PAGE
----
Early U.S. shipping records refer to the Anchor Bay area as Fish Rock. (Today the name lingers on as the name of an important local byroad and a prominent island just offshore.) Following the discovery of gold in the Sierras in 1848 the sleepy community of Yerba Buena exploded into the boom town that was San Francisco. San Francisco needed construction materials and the region north of it was one vast redwood forest appearing to offer an endless supply of lumber. On May 13, 1861, Mark T. Smith was given the right to construct a wharf at Fish Rock. A lumber mill was constructed in Fish Rock gulch (where the Anchor Bay Campground is now located). In 1866 E.J. Stevens built a lumber chute in order to facilitate the loading of small coastal schooners plying the coast north of San Francisco. The masters of these schooners had little regard for the various bays, harbors and ports that they were forced to use and it was said that these breaks in the forbidding coastline were so small that even a dog would have a hard time turning around in them - hence the name "dog hole schooner."
The community that grew up around the lumber mill and the bay was called Fish Rock and it sprawled around the gulch leading down to the beach. In addition to lumber, the area produced bricks (from clay mined in the vicinity of present day Mar Vista Cottages). The community contained a general store (which was the predecessor of present day Anchor Bay Store) as well as the usual hostels and drinking emporiums. By the time of the First World War the lumber and brick business had died out and Fish Rock had disintegrated into a collapsing huddle of wooden structures. About this time Dave Barry purchased "the Meagher place" south of the gulch and began calling the bay Anchor Bay. A few years after the war William S. Pierce retired from the United Fruit and Pacific Mail Lines and established his family on a farm in what is now known as Enchanted Meadows. In 1924 he took over the operation of the Anchor Bay Store and the following year he expanded his holdings to include Anchor Bay Campground and what is now known as St Orres Place.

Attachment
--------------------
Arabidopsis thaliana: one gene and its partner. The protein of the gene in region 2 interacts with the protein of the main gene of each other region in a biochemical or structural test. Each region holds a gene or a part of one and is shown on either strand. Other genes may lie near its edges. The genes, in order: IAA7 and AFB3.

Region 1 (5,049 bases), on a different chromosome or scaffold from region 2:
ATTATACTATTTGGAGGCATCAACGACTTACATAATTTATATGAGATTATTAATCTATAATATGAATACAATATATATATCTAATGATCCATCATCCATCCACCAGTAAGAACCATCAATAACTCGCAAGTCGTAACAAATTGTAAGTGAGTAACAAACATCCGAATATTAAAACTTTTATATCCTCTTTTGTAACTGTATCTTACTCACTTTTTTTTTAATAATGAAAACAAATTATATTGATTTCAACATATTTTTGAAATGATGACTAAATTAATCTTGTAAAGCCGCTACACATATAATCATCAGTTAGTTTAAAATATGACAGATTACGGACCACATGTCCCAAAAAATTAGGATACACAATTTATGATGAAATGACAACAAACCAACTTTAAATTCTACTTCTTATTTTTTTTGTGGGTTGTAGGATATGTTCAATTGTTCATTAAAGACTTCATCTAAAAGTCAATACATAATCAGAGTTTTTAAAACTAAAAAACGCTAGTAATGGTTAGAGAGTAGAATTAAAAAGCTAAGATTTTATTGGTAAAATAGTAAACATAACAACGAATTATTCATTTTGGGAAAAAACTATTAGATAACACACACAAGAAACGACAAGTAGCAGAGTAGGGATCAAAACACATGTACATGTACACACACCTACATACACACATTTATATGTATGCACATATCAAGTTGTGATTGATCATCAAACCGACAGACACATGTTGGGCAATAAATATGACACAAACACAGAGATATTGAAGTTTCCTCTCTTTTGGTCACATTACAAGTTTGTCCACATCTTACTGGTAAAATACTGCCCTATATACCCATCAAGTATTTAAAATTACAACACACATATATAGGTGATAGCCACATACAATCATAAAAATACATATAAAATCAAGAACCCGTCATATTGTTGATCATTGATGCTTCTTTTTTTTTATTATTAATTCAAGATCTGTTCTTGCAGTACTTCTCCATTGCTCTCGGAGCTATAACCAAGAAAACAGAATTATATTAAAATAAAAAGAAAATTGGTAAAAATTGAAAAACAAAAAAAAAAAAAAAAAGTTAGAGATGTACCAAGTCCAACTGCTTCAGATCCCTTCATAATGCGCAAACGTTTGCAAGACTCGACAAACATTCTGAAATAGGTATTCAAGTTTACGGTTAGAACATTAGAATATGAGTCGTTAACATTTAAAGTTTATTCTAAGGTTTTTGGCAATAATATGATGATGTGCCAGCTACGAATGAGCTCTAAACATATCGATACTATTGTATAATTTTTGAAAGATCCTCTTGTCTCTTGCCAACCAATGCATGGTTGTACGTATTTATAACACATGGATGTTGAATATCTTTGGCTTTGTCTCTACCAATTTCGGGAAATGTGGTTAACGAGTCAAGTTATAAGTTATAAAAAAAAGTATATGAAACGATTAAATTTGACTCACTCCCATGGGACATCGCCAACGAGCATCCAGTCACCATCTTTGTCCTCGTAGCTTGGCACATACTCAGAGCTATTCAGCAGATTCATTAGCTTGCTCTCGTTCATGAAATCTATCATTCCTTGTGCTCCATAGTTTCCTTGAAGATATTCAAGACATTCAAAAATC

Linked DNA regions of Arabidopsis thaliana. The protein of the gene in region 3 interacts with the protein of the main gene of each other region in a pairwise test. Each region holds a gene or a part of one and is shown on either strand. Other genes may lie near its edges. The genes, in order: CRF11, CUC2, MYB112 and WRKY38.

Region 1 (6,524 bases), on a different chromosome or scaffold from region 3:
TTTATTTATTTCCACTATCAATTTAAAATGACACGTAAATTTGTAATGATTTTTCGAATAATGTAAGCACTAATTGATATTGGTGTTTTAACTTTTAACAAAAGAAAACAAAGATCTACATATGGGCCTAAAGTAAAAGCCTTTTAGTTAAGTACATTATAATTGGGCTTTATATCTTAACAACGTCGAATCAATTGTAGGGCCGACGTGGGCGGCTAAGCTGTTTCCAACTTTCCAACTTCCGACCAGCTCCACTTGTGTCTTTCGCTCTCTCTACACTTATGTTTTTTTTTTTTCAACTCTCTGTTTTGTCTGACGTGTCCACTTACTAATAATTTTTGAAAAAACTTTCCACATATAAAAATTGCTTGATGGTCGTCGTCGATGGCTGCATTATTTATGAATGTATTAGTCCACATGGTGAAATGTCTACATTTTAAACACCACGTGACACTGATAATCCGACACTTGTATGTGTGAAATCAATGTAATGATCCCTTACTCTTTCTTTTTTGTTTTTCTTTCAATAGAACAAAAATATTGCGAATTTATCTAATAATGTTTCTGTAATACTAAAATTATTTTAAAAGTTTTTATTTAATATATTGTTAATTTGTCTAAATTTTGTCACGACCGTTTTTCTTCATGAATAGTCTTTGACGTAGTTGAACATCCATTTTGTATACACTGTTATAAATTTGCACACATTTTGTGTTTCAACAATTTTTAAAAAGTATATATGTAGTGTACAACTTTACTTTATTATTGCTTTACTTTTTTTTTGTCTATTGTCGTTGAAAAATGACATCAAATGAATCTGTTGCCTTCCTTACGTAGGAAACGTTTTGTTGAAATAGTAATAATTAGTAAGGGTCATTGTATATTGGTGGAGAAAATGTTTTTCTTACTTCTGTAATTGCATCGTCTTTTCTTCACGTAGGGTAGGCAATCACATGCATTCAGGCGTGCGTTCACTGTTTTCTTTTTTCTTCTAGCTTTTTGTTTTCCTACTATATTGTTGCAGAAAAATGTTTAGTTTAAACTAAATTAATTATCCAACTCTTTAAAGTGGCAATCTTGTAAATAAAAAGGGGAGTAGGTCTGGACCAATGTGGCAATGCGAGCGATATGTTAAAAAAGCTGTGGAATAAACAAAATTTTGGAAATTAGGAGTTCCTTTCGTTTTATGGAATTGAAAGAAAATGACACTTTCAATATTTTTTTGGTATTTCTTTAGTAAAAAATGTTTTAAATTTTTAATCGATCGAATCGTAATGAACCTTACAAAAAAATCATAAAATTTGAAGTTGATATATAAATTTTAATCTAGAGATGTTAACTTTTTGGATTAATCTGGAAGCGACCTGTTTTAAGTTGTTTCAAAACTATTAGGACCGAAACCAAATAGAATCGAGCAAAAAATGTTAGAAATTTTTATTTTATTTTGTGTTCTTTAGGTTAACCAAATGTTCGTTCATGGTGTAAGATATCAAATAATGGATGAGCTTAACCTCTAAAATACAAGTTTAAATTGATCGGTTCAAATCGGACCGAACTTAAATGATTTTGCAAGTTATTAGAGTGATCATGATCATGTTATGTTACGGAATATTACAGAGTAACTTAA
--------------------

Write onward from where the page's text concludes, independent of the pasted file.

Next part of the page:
Following the Second World War, Norman Pierce enlarged the Anchor Bay Campground and built the tiny town of Anchor Bay on the bluff overlooking the bay. In 1953 he added a gas station (today operated as an equipment rental shop) to service the increasing number of automobiles traversing the coast and rebuilt the town using cement block materials. These structures are unusual along the coast and give the westernmost block of structures a unique character. In 1969 Pierce sold his holdings and moved to Nevada. In the years following, Anchor Bay became a residential community centered on small family farms. It is said that bootleggers frequented the secluded bay during prohibition. Today, one sometimes sees commercial fishing boats off shore in Anchor Bay in the evening, but the best libations are today found in the restaurants and the wine section of the Anchor Bay Store.